Table 1: Literatures of monolithic zirconia.

The purpose of this retrospective case series was to evaluate the clinical advantages and limitations of monolithic zirconia restorations for full arch implant supported restorations and report the rate of complications up to 2 years after insertion.

2. Materials and Methods

Clinical data in this study was obtained from the implant database (ID) in the Ashman Department of Periodontology and Implant Dentistry at New York University College of Dentistry. This dataset was extracted as deidentified information from the routine treatment of patients in the department. The ID was certified by the Office of Quality Assurance at NYUCD. This study is in compliance with the health insurance portability and accountability act (HIPAA).

2.1. Study Subjects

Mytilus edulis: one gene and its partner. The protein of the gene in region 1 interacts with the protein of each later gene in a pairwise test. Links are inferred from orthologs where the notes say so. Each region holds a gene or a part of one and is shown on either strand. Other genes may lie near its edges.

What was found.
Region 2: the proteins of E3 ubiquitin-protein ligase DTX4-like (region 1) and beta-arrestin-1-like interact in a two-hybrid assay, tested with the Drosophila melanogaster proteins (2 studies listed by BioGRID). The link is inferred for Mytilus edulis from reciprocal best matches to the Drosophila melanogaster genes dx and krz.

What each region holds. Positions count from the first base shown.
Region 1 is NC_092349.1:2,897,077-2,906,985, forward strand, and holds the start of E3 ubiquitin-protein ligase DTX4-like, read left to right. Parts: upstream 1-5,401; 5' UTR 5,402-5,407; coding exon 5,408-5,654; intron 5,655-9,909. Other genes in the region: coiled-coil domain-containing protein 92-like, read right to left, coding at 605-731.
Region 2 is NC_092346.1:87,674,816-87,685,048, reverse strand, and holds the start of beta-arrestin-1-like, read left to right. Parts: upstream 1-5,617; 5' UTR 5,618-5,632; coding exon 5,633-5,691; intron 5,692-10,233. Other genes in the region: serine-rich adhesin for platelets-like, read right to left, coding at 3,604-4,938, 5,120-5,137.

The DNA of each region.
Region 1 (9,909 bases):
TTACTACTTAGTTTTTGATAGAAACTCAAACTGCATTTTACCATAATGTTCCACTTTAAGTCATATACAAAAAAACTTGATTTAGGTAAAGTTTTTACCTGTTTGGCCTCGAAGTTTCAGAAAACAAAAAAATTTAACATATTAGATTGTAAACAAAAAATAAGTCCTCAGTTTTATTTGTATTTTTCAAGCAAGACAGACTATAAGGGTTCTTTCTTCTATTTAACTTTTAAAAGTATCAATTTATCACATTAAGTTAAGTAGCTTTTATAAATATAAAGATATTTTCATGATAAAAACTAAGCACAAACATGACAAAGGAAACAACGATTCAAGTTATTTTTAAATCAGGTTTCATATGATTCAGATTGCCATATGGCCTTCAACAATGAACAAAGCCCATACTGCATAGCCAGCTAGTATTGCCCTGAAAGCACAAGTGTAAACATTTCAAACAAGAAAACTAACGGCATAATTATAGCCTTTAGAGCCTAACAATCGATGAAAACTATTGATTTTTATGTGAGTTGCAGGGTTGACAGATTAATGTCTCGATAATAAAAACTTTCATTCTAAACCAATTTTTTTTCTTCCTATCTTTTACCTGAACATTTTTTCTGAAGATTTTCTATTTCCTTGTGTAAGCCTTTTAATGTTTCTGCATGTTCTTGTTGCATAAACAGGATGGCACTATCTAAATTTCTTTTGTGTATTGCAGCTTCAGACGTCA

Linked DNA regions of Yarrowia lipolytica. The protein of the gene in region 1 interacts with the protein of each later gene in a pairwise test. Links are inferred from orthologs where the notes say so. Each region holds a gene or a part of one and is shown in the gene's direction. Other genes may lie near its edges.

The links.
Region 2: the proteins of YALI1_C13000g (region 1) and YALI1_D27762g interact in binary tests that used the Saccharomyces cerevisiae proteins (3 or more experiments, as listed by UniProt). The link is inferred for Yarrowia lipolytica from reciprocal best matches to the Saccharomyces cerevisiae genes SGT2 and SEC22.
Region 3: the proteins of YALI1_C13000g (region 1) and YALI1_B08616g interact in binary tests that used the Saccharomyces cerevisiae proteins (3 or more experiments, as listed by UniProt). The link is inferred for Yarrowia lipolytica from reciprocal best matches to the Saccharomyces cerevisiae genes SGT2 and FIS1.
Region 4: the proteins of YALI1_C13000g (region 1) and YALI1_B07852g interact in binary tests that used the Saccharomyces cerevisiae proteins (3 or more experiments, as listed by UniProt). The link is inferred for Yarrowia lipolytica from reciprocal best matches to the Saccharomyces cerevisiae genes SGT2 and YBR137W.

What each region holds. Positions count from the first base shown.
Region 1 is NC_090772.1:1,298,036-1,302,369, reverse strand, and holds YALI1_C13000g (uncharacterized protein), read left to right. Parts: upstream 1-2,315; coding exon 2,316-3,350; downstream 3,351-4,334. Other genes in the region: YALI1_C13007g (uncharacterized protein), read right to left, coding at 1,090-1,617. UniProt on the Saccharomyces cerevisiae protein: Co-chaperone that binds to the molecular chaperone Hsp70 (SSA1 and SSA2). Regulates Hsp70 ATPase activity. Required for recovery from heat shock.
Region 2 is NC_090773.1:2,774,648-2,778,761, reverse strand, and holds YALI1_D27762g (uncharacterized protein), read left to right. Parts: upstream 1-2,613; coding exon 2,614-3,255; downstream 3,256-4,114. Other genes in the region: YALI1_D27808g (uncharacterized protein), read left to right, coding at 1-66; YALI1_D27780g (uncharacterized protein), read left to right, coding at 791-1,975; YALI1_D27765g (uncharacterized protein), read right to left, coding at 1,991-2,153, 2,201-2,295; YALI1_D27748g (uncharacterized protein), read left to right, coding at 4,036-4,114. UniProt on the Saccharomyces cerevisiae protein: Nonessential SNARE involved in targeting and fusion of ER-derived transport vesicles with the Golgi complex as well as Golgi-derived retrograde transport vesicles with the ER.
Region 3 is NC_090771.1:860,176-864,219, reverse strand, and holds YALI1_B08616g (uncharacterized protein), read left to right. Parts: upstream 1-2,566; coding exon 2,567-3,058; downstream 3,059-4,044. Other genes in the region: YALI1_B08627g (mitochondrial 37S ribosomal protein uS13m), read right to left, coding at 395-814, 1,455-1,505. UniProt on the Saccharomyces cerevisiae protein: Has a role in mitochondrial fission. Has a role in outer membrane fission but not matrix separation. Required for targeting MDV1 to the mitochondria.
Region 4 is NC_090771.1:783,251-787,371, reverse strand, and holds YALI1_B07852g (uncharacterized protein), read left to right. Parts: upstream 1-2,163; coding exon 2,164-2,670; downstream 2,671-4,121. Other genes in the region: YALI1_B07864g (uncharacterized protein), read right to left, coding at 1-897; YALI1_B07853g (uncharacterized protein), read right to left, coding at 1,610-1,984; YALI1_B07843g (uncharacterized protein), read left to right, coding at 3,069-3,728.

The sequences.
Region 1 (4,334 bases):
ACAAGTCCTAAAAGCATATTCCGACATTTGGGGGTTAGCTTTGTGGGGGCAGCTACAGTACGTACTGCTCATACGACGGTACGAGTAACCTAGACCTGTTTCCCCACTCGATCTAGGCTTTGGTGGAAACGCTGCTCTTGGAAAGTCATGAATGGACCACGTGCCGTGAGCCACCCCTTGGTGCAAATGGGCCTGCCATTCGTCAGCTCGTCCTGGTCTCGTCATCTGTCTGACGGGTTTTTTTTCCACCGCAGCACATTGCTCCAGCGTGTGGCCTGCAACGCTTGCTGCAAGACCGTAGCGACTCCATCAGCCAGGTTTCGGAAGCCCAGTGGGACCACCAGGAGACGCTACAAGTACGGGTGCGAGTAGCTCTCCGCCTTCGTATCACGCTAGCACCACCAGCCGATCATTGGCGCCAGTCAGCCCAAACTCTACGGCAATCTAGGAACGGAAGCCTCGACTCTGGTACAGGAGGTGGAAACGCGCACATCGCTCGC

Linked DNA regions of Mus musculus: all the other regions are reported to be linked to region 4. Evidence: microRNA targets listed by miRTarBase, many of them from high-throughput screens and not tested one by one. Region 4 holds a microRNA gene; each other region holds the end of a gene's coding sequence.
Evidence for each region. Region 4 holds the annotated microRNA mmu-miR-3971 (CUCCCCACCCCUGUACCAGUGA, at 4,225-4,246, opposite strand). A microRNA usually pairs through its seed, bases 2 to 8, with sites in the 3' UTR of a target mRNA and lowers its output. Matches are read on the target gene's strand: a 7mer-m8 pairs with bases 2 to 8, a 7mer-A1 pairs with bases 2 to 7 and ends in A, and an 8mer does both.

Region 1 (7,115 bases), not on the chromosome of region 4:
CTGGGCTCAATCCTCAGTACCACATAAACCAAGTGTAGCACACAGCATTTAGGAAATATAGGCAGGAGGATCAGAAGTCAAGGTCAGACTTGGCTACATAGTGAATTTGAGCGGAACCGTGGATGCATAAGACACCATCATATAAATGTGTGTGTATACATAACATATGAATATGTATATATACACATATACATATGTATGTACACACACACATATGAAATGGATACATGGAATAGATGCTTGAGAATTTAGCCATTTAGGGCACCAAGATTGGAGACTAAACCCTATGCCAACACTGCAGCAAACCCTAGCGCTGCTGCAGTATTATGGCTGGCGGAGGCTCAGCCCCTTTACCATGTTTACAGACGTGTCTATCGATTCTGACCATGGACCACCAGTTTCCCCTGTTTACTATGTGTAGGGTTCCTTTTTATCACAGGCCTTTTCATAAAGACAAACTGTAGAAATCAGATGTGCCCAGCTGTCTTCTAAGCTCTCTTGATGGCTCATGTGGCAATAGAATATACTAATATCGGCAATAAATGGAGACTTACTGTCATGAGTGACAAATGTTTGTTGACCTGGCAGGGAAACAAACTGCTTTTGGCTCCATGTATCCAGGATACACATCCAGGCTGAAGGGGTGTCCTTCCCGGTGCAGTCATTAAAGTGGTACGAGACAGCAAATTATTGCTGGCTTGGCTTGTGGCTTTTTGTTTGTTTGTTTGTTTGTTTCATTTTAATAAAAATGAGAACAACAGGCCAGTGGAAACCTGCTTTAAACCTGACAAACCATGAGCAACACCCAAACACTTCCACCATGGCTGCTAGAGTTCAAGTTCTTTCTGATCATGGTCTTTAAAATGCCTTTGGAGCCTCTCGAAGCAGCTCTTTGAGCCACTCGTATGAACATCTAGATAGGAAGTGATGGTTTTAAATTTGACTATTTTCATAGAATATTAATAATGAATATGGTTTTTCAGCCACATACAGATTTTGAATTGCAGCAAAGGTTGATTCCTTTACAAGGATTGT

Patients which referred to New York University Ashman Department of Periodontology and Implant Dentistry in need of prosthetic full arch fixed reconstruction in maxilla, mandible, or both were consecutively selected. The inclusion criteria included patients at least 21 years old, with edentulous maxilla and/or mandible and at least four to nine implants needed to be placed and osseointegrated. Fourteen patients (Four females and ten males with a mean age of 56 years old, range: 37–67) met the inclusion criteria. Each subject selected for this study from the ID had undergone the fabrication of monolithic zirconia frameworks for full arch implant supported reconstructions. Twelve of these patients required maxillary and mandibular full arch reconstruction, and two involved only the maxillary arch. In the two maxillary reconstructions the opposing dentition was in one patient natural teeth and a fixed prosthesis and in the other a complete mandibular denture. A total of twenty-six edentulous arches were restored: fourteen maxillary and twelve mandibular arches. Patients were informed about the prosthetic protocol, risks, and alternatives of treatment.